For example, if your VAT quarter ends on the 28th of February and you issue an invoice on the 1st of January with 30-day terms which is not paid until 1st March, you do not have to include it in your VAT submission for 1st December to the 28th February. However, if your client pays you on the 28th February, the last day of that VAT quarter, then it must be included in the calculation for that quarter.

The cash accounting system is easier for cash flow management and it is relatively easy to calculate.

Let’s try a worked example to see how cash accounting might be more beneficial if you issue invoices with 30 or more days for your client to pay.

Let’s say that your business sells £20,000 a month worth of goods and services on which you charge VAT at 20%. Let’s also say that your average client takes around 60 days to settle their invoices.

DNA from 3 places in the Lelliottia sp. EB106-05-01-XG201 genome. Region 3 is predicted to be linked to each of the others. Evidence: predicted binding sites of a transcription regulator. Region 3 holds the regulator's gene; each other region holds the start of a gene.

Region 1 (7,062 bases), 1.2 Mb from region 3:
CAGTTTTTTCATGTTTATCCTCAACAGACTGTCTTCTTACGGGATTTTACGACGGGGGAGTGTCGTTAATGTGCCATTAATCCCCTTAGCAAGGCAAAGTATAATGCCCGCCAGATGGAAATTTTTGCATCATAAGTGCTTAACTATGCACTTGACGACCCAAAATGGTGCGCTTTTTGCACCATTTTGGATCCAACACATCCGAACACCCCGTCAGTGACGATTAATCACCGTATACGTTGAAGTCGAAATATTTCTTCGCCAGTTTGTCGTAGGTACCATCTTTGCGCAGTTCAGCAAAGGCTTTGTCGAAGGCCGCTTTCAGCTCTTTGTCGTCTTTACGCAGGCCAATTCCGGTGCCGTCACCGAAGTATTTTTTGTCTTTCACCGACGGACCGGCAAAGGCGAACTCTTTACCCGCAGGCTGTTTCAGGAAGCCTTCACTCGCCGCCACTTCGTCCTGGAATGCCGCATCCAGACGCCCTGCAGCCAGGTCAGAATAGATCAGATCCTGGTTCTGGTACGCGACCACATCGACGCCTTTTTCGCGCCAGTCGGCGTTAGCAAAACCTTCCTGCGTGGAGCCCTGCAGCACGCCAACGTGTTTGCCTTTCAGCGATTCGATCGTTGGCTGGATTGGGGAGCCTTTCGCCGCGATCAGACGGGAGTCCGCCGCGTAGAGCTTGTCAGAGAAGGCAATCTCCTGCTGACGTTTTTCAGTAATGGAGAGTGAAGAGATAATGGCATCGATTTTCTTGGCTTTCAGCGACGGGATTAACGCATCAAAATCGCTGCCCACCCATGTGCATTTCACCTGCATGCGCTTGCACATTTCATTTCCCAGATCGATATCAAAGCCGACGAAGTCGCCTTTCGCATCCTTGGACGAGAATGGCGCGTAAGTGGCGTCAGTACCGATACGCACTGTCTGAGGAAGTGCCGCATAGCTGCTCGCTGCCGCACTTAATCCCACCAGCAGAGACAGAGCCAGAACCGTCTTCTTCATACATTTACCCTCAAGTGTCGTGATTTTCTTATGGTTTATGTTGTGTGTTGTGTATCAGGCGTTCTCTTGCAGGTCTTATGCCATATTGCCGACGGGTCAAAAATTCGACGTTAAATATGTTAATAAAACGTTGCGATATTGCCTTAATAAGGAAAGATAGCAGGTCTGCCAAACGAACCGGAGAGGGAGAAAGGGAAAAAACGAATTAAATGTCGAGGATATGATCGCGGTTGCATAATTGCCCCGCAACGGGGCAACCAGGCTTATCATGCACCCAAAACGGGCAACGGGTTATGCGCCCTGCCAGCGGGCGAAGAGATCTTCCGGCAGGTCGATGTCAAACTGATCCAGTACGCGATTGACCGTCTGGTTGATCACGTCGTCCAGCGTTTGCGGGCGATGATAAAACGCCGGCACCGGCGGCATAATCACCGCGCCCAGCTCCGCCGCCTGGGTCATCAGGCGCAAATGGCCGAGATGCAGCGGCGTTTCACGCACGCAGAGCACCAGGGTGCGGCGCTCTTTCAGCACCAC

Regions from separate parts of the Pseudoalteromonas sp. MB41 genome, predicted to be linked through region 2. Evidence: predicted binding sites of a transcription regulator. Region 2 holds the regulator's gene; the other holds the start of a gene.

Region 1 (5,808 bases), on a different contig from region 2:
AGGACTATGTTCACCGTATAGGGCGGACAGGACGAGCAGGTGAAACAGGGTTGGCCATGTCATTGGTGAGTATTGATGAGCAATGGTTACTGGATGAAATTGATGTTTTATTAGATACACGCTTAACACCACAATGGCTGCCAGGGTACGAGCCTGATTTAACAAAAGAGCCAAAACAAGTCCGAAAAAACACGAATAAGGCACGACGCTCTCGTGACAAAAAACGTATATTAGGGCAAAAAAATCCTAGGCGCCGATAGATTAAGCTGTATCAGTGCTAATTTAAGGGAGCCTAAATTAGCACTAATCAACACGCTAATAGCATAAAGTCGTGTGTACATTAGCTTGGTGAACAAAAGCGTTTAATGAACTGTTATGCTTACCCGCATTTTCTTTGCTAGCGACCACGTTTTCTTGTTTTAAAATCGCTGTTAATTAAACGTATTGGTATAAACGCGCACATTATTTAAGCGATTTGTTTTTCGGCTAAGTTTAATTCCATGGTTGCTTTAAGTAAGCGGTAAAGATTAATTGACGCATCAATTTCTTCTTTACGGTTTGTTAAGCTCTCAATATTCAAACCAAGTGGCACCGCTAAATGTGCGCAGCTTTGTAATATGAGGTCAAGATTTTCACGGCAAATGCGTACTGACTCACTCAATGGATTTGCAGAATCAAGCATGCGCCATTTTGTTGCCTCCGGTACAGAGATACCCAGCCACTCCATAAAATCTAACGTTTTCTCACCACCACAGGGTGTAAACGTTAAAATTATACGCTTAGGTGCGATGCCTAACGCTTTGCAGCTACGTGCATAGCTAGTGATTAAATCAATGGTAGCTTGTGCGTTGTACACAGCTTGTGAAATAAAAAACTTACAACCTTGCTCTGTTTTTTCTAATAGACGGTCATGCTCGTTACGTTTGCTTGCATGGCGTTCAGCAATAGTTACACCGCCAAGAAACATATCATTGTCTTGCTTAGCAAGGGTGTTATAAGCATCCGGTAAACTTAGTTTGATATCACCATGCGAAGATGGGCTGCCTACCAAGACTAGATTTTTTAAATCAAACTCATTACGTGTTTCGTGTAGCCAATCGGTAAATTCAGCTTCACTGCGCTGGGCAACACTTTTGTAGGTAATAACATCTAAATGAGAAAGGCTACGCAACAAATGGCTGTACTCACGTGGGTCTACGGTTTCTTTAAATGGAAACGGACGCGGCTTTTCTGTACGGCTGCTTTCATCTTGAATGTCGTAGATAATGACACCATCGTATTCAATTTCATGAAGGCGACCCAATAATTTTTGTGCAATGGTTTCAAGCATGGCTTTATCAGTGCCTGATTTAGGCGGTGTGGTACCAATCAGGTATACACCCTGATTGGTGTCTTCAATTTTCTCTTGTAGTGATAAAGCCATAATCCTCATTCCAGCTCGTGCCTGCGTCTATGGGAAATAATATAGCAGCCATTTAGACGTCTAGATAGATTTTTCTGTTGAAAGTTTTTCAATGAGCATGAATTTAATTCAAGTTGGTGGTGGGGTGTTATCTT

At the end of a VAT quarter, you will have issued £60,000 worth of invoices generating £12,000 worth of output VAT. But because your customers are taking 60 days to pay you, you’re only actually banking £20,000 + VAT (£24,000) in cash although you have actually issued three times that cash amount in invoices.

On your first VAT bill after registering, you will pay VAT to the sum of £12,000 minus your input VAT if you are on accrual accounting. However, if you were on cash accounting VAT, your VAT liability would be the sum of £4,000 (the VAT on the invoices you’ve actually received money for) minus your input VAT.

For businesses new to VAT registration, more attention must be paid by directors to cashflow because, unlike prior to registration, there is now a sizable “cash event” every quarter for which you need to find the money. In nearly all cases, we would recommend that businesses registering for VAT whose turnover is less than £1.35m select cash accounting VAT if their customers take more than 30 days to pay them.


Want to find out if this will work for you?

An Accounting Gem is here to help you to decide whether the VAT cash accounting scheme would be better for you rather than the standard accrual VAT scheme. Get in touch with us on 01473 744 700 or email us on